Tuesday, June 26, 2007

Timing is Everything

A WaPo editorial is already speculating on what will happen come November when the President said he would hand over Iraqi' security:
It's not about whether the United States should pull out troops. That is now inevitable. The real challenge is to figure out the right timetable for withdrawal, whether a residual force should be left there and which American objectives can still be salvaged.

This is not the debate President Bush wants to have come September, when a slew of reports will be issued assessing the results of the troop surge. Already, the administration is preparing the ground for kicking the real choices into next year. Where once the White House seemed to be saying, "Give us until September," its spokesmen now seem to be insisting that we won't know much by then after all.
This is the President's last chance. There is no other alternative. The Surge works, security is turned over, and redeployment begins. Or, the surge doesn't work, and redeployment begins. Either way the outcome is the same.

Dione continues:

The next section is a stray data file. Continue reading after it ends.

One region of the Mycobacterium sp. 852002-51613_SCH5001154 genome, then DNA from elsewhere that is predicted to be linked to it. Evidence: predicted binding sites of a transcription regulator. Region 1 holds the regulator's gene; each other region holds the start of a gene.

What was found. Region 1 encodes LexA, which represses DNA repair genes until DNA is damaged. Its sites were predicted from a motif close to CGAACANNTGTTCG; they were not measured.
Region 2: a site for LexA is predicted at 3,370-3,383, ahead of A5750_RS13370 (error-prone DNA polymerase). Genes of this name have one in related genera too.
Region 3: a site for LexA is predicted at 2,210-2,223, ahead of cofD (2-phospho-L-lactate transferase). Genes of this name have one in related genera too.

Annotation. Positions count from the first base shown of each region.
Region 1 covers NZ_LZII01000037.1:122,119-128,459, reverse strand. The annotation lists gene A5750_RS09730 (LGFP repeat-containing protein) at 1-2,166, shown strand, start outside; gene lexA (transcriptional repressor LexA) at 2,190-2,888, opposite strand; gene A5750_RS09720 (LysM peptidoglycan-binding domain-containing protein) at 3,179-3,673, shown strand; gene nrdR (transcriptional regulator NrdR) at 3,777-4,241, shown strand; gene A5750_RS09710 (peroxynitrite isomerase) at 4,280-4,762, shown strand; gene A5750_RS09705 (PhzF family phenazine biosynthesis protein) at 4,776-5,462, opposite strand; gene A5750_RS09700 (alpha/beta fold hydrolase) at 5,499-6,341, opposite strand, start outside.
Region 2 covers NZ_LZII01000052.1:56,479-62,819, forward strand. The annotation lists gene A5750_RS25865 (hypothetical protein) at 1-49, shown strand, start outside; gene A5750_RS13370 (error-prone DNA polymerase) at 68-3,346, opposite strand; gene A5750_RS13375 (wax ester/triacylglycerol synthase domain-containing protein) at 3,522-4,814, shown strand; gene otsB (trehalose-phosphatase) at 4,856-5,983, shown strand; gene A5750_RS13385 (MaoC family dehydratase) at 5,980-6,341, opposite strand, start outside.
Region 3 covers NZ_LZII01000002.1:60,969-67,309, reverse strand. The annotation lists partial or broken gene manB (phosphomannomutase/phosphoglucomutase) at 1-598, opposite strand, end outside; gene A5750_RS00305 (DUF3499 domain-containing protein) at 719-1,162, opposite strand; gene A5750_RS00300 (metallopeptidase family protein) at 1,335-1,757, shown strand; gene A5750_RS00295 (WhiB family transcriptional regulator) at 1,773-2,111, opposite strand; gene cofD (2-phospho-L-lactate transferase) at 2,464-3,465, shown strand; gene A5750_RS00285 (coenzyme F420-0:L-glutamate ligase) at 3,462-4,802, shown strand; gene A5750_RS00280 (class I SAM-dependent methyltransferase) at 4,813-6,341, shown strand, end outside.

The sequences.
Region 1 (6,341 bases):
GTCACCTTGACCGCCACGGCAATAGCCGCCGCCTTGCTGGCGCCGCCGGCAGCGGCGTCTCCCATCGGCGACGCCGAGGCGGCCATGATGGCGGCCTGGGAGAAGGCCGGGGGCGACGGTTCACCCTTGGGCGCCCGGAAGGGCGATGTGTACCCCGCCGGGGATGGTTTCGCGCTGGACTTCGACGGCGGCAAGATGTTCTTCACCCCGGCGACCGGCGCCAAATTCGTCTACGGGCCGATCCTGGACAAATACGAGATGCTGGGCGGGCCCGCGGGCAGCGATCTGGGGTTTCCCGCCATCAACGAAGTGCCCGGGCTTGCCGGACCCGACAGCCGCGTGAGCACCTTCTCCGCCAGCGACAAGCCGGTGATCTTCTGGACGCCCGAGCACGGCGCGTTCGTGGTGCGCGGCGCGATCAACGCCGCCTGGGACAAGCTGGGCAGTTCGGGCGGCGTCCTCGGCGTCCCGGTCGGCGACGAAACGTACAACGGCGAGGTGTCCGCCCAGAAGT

Time is running out, because most Americans no longer believe the administration's promises that the commitment in Iraq will turn out well if only we are patient. This is why we need to begin planning our withdrawal now rather than waiting until the Army and the reserves hit the breaking point. Oddly, President Bush has more of an interest in this than anyone. "The more time passes, the more our options narrow," says Kurt Campbell, the chief executive and co-founder of CNAS. "Left unchallenged, the president would fight to exhaustion, and we can't afford to fight to exhaustion."
The dialogue needs to begin in how to leave, because leaving will happen, how is crucial to regional stability.

A new 'middle of the road' think tank has produced some of their own reports. The Center for a New American Security (CNAS)
the report, written by James Miller and Shawn Brimley, has the virtue of defining three sensible goals for American policy: to prevent the establishment of al-Qaeda havens in Iraq; to prevent a regional war; and to prevent genocide. Miller defines the right objective for those who want to end the war: "There should be a much better plan for withdrawal than there was for entry."
Some may say to at least have a plan, 'cause as each day passes, it sure seems this administration is playing it by ear.

But that's just me!


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